The aristocracy are people considered to be in the highest social class in a society which once had a political system of Aristocracy. Aristocrats possess hereditary titles granted by a monarch, which once granted them feudal or legal privileges, or deriving, as in Ancient Greece and India, from a military caste. They are usually below only the monarch of a country in the social hierarchy. The term “aristocracy” is derived from the Greek language aristokratia, meaning ‘the rule of the best’.
A battlement or battlemented wall;
a wall of defence
Beau Monde (The ton)
The terms Beau Monde (French for “beautiful world”) and polite society have been interchangeable with le bon ton during different periods (see ton)
Bolt-hole or Bolthole
A place of escape for refuge. A chased rabbit may bolt into a hole for refuge. In period drama, it usually means an escape route from within a castle. A hidden tunnel behind a large picture or hung tapestry, perhaps. An escape route not easily discovered by the invading warriors.
Clerestory / Lantern
Clerestory (pronounced /kleer-stawr-ee,/; lit. clear storey, also clearstory, clearstorey, or overstorey) is an architectural term. A portion of an interior rising above adjacent rooftops and having windows admitting daylight to the interior. Usually only afforded by the highest of nobility ranks.
An immoral woman, prostitute, mistress, whore
a ruffle or flounce, as on a woman’s skirt or petticoat,
or used as trim for hats
A knight is a member of the warrior class of the Middle Ages in Europe who followed a code
of law called “chivalry”. In other Indo-European languages, cognates of cavalier or rider are more prevalent (e.g., French chevalier and German Ritter), suggesting a connection to the knight’s mode of transport. Since antiquity a position of honour and prestige has been held by mounted warriors such as the Greek hippeus and the Roman eques, and knighthood in the Middle Ages was inextricably linked with horsemanship.
Some orders of knighthood, such as the Knights Templar, have themselves become the object of legend; others have disappeared into obscurity. Today, a number of orders of knighthood continue to exist in several countries, such as the English Order of the Garter, the Swedish Royal Order of the Seraphim, and the Royal Norwegian Order of St. Olav. Each of these orders has its own criteria for eligibility, but knighthood is generally granted by a head of state to selected persons to recognize some meritorious achievement.
A mounting block, horse block, or in Scots a loupin’-on-stane is an assistance for mounting and dismounting a horse or cart, especially for the young, elderly or infirm. They were especially useful for women riding sidesaddle, allowing a horse to be mounted without a loss of modesty.
French expression used in English. It translates as “nobility obliges” and denotes the concept that nobility extends beyond mere entitlements and requires the person who holds such a status to fulfill social responsibilities.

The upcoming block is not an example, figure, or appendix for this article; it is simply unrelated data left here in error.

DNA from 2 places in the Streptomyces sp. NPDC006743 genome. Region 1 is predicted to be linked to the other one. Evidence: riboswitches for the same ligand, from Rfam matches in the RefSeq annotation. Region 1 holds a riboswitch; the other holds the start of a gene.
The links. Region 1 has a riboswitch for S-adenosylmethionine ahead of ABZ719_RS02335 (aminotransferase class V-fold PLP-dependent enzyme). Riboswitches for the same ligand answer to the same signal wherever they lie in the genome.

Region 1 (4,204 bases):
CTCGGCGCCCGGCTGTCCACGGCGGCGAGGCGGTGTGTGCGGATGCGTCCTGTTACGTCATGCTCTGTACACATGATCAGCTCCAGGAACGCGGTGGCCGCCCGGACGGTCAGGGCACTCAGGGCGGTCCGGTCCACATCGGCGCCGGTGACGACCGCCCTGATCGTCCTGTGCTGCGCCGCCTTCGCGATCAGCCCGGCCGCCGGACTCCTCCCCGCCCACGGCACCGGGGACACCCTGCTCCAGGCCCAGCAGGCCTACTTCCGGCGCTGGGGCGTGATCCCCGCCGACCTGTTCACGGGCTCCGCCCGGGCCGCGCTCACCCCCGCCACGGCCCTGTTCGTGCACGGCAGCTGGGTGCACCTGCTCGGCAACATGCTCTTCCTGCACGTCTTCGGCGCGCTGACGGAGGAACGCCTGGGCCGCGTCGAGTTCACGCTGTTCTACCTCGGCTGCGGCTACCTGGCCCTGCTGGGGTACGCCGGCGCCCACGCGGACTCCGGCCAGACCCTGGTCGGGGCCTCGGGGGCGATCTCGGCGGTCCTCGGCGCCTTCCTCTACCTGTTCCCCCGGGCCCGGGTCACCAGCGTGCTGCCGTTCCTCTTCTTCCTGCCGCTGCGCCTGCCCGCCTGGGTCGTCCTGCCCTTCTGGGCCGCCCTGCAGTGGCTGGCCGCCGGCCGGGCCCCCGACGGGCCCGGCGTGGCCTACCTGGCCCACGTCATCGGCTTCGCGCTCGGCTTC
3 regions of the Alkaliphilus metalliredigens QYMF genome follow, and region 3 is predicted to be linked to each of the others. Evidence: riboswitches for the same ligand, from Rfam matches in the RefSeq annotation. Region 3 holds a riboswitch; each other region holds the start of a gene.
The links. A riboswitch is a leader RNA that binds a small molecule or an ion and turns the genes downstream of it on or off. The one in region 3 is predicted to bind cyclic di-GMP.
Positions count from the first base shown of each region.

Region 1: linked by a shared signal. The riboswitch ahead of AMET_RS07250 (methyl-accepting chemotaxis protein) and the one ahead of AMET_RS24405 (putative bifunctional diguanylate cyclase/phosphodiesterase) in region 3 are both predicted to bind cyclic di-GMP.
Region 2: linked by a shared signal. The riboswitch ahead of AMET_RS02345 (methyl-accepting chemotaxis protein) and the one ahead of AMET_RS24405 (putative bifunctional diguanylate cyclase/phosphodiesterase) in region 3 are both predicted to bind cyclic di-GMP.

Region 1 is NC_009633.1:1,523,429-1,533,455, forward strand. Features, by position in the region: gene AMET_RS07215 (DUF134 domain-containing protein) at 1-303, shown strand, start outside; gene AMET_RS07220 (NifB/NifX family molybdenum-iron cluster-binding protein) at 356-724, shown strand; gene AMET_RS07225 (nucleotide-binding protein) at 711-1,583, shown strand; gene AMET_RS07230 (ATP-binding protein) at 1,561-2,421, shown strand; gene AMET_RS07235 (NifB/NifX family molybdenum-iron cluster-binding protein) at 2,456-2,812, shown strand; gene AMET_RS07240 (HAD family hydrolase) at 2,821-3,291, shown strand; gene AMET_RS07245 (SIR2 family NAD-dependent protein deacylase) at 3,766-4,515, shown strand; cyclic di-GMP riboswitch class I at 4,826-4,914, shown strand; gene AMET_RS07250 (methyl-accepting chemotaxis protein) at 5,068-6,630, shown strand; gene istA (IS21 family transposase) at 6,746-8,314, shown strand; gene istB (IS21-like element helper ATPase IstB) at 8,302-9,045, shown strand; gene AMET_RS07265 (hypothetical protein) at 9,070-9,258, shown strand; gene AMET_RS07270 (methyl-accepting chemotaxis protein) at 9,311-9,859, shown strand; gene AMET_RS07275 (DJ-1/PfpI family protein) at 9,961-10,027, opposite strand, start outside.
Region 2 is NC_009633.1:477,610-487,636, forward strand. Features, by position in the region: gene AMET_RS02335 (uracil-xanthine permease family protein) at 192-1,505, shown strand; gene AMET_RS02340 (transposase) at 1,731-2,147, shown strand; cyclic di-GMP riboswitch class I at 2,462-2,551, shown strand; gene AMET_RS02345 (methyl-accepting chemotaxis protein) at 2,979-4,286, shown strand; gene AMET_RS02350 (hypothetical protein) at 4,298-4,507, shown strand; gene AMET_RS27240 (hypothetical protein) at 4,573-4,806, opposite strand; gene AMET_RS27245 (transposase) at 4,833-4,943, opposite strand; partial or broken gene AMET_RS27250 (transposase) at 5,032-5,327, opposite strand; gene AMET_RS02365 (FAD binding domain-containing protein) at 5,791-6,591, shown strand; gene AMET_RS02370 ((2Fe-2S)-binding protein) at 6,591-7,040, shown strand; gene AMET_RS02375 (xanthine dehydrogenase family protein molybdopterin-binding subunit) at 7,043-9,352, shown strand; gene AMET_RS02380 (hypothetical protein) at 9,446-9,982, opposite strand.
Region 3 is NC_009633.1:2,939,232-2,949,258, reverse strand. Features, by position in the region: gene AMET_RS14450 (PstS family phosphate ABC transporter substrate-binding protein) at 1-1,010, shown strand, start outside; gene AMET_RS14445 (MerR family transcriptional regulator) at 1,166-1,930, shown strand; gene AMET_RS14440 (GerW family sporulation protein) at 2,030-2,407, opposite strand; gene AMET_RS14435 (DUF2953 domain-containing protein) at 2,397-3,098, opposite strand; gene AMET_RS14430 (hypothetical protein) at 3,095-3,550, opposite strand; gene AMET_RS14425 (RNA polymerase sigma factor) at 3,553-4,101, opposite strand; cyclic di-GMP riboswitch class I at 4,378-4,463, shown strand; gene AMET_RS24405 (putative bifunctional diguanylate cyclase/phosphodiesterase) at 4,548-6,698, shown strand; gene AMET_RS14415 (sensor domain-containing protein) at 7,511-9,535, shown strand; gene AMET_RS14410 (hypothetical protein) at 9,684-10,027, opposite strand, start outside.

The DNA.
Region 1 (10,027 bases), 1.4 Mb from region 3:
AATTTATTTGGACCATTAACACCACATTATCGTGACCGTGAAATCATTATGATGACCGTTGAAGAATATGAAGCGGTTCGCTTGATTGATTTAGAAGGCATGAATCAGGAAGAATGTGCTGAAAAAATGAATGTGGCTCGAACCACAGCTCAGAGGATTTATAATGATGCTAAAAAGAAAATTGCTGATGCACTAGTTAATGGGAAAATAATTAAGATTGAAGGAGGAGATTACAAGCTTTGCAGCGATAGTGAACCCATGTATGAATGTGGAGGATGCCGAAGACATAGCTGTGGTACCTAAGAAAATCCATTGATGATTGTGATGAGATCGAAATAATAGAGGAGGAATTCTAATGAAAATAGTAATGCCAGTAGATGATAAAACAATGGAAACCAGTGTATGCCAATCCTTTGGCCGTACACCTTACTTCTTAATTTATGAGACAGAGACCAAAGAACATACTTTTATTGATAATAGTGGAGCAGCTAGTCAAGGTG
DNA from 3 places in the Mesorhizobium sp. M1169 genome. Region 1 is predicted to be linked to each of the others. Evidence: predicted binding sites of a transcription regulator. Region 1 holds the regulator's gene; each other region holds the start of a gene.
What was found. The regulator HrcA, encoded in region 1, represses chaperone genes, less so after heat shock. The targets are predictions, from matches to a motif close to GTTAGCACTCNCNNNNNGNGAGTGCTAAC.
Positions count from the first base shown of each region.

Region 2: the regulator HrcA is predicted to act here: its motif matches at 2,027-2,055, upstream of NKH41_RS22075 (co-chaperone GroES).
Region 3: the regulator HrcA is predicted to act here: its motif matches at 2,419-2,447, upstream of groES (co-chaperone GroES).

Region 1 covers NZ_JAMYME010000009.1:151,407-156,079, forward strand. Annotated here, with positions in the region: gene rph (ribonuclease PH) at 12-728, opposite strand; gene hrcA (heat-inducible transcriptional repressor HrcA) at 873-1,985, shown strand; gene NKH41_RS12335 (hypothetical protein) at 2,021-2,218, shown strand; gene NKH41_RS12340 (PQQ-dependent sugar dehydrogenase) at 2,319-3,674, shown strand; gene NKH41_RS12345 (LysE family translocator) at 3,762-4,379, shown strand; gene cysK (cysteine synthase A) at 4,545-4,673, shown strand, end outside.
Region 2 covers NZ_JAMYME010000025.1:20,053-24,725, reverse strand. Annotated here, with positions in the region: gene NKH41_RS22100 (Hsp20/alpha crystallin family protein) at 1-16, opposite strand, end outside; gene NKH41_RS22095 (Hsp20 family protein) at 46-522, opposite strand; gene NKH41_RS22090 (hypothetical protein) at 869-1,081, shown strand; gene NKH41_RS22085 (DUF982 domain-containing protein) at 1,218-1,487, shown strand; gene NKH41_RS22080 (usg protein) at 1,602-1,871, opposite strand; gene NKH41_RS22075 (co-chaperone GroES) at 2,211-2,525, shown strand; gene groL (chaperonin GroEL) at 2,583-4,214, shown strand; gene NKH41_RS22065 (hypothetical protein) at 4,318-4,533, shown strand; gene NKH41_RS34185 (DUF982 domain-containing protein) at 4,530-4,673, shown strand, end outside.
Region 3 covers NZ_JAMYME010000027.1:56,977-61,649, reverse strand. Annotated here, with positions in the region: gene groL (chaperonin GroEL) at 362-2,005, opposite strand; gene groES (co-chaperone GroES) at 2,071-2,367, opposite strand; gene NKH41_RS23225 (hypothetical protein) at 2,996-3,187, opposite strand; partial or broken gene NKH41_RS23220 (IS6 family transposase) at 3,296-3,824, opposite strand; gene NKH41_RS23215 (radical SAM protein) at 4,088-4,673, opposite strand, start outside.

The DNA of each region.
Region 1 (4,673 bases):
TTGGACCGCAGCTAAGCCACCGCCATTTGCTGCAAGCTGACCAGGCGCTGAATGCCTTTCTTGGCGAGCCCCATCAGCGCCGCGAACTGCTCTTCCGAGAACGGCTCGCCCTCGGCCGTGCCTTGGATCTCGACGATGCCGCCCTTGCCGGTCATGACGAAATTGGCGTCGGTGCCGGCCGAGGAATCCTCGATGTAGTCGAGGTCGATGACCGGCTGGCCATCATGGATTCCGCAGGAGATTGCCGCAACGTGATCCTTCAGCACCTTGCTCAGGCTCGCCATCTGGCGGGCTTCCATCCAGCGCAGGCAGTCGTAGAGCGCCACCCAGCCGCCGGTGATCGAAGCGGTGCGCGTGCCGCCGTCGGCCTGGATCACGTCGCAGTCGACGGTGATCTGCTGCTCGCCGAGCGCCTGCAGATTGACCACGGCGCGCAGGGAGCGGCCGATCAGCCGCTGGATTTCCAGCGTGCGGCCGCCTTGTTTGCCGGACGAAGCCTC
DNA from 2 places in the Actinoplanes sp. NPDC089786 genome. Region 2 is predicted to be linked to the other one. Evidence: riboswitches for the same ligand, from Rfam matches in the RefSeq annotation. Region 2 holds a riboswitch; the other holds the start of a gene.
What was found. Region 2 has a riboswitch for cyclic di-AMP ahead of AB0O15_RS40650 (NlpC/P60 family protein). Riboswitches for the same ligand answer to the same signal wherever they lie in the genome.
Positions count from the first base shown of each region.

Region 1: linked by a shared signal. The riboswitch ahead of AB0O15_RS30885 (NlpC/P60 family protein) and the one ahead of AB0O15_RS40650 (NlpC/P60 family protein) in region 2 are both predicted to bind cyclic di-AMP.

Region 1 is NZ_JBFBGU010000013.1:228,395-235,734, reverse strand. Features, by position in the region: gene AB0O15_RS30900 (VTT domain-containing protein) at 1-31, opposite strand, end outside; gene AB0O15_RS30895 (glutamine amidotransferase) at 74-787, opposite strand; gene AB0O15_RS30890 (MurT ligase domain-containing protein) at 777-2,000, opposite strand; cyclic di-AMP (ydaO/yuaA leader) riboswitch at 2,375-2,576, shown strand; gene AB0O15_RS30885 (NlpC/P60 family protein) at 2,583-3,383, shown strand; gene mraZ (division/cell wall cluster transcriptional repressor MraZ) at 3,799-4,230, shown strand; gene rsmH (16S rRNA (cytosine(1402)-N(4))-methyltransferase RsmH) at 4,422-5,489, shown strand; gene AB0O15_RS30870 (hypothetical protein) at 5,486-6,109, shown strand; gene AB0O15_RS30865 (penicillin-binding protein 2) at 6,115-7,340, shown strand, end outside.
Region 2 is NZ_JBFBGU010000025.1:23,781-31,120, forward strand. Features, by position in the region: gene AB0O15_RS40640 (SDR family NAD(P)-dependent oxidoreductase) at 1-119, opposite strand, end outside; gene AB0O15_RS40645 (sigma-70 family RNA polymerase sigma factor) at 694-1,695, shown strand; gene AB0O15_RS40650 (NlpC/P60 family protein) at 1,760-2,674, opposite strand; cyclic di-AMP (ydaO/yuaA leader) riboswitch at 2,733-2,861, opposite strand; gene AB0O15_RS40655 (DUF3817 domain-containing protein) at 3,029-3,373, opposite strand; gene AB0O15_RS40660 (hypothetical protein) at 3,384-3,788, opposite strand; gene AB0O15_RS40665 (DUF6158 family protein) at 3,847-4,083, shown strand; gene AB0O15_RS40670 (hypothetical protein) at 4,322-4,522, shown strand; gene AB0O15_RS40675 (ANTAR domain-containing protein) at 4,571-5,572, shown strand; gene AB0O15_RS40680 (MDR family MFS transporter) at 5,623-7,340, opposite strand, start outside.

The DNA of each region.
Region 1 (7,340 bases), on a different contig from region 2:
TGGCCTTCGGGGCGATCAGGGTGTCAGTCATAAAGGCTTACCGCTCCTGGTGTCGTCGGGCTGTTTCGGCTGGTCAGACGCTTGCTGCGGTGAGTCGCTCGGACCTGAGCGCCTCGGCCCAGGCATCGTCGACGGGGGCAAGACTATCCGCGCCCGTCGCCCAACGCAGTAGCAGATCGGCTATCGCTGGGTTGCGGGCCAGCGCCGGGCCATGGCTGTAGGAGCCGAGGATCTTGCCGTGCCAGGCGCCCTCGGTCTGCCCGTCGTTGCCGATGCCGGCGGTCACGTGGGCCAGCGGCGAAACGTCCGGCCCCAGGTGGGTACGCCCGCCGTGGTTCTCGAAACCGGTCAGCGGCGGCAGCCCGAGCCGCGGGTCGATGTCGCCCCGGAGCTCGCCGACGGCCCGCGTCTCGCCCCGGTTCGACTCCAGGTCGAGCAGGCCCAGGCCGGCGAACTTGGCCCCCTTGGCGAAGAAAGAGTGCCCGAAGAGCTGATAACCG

Nobility Obliges – such as a Duke working along side his farm tenants to extinguish a fire of a tenant home
These are the very basic ranks.
So much has changed over the centuries. Furthermore, the eldest son of a Duke is a Marquess – the eldest son of a Marquess is an Earl – the eldest son of an Earl is a Viscount. However, the eldest sons of a Viscount and a Baron are called “The Honourable (name)
Perlieu is a term used of the outlying parts of a place or district. A piece of land on the edge of a forest, originally land that, after having been included in a royal forest, was restored to private ownership, though still subject, in some respects, to the operation of the forest laws. Frequently, the lands managed by nobility had forested regions on their bounderies being called the perlieu.
The piano nobile (Italian, “noble floor” or “noble level”) is the principal floor of a large house, usually built in one of the styles of classical renaissance architecture. This floor contains the principle reception and bedrooms of the house.
A monocle is a type of corrective lens used to correct or enhance the vision in only one eye. It consists of a circular lens, generally with a wire ring around the circumference that can be attached to a string. The other end of the string is then connected to the wearer’s clothing to avoid losing the monocle. The antiquarian Philipp von Stosch wore a monocle in Rome in the 1720s, in order to closely examine engravings and antique engraved gems, but the monocle did not become an article of gentlemen’s apparel until the nineteenth century. It was introduced by the dandy’s quizzing glass of the 1790s, as a sense of high fashion.
In the 18th and 19th centuries, a woman’s small bag or purse, usually in the form of a pouch with a drawstring and made of net, beading, brocade, silk, etc. [ret-i-kyool]
A male admirer or lover
1350-1400’s – To copulate
Sorry, I don’t have the image you might have been hoping for. LOL
British Informal (origin: 1850-1855)
A stylishly dressed, fashionable person, especially one who is or wants to be considered a member of the upper class.
Theton (pronounced tone) is a term commonly used to refer to Britain’s high society during the Georgian era, especially the Regency and reign of George IV. It comes from the French word meaning taste or everything that is fashionable. The full phrase is le bon ton, meaning good manners or in the fashionable mode; characteristics held as ideal by the British ton.
a long shallow basket made of curved strips of wood and used for carrying flowers, fruit, etc
Vail / Vails
1. to take off or doff (one’s hat), as in respect or submission
2. a tip or gratuity (such as to a butler of a house where you were a guest)